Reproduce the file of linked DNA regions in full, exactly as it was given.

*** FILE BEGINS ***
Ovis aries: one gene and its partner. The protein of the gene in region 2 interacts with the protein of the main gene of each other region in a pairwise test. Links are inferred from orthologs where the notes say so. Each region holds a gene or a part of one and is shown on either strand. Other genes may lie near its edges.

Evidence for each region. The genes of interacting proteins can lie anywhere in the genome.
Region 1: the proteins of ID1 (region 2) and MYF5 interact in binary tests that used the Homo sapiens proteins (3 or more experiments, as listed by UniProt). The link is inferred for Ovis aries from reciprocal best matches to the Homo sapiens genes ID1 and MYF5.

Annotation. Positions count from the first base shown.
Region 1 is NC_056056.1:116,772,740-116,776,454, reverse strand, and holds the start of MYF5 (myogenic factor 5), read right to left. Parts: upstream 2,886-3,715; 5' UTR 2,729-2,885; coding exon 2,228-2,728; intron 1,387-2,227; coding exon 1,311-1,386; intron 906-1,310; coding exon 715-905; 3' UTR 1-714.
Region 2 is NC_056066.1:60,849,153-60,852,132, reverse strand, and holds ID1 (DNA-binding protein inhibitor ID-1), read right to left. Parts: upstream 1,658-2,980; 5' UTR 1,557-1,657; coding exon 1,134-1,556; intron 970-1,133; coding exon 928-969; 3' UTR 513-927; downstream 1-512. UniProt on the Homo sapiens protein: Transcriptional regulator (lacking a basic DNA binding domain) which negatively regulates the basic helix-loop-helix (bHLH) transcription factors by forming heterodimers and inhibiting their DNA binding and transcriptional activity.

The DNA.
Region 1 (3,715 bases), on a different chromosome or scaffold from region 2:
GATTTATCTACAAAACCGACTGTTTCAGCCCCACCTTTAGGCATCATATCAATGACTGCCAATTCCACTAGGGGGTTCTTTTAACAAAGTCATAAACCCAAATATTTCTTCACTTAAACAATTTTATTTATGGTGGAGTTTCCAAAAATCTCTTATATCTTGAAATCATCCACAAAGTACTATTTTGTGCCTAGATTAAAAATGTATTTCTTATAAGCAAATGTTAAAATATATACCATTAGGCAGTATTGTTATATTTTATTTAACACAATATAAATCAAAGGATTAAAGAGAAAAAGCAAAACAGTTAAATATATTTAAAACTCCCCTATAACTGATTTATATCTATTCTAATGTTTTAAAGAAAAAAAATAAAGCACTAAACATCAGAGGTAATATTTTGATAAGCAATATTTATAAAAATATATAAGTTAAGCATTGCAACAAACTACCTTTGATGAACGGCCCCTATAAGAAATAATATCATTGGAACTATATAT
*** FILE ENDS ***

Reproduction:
Ovis aries: one gene and its partner. The protein of the gene in region 2 interacts with the protein of the main gene of each other region in a pairwise test. Links are inferred from orthologs where the notes say so. Each region holds a gene or a part of one and is shown on either strand. Other genes may lie near its edges.

Evidence for each region. The genes of interacting proteins can lie anywhere in the genome.
Region 1: the proteins of ID1 (region 2) and MYF5 interact in binary tests that used the Homo sapiens proteins (3 or more experiments, as listed by UniProt). The link is inferred for Ovis aries from reciprocal best matches to the Homo sapiens genes ID1 and MYF5.

Annotation. Positions count from the first base shown.
Region 1 is NC_056056.1:116,772,740-116,776,454, reverse strand, and holds the start of MYF5 (myogenic factor 5), read right to left. Parts: upstream 2,886-3,715; 5' UTR 2,729-2,885; coding exon 2,228-2,728; intron 1,387-2,227; coding exon 1,311-1,386; intron 906-1,310; coding exon 715-905; 3' UTR 1-714.
Region 2 is NC_056066.1:60,849,153-60,852,132, reverse strand, and holds ID1 (DNA-binding protein inhibitor ID-1), read right to left. Parts: upstream 1,658-2,980; 5' UTR 1,557-1,657; coding exon 1,134-1,556; intron 970-1,133; coding exon 928-969; 3' UTR 513-927; downstream 1-512. UniProt on the Homo sapiens protein: Transcriptional regulator (lacking a basic DNA binding domain) which negatively regulates the basic helix-loop-helix (bHLH) transcription factors by forming heterodimers and inhibiting their DNA binding and transcriptional activity.

The DNA.
Region 1 (3,715 bases), on a different chromosome or scaffold from region 2:
GATTTATCTACAAAACCGACTGTTTCAGCCCCACCTTTAGGCATCATATCAATGACTGCCAATTCCACTAGGGGGTTCTTTTAACAAAGTCATAAACCCAAATATTTCTTCACTTAAACAATTTTATTTATGGTGGAGTTTCCAAAAATCTCTTATATCTTGAAATCATCCACAAAGTACTATTTTGTGCCTAGATTAAAAATGTATTTCTTATAAGCAAATGTTAAAATATATACCATTAGGCAGTATTGTTATATTTTATTTAACACAATATAAATCAAAGGATTAAAGAGAAAAAGCAAAACAGTTAAATATATTTAAAACTCCCCTATAACTGATTTATATCTATTCTAATGTTTTAAAGAAAAAAAATAAAGCACTAAACATCAGAGGTAATATTTTGATAAGCAATATTTATAAAAATATATAAGTTAAGCATTGCAACAAACTACCTTTGATGAACGGCCCCTATAAGAAATAATATCATTGGAACTATATAT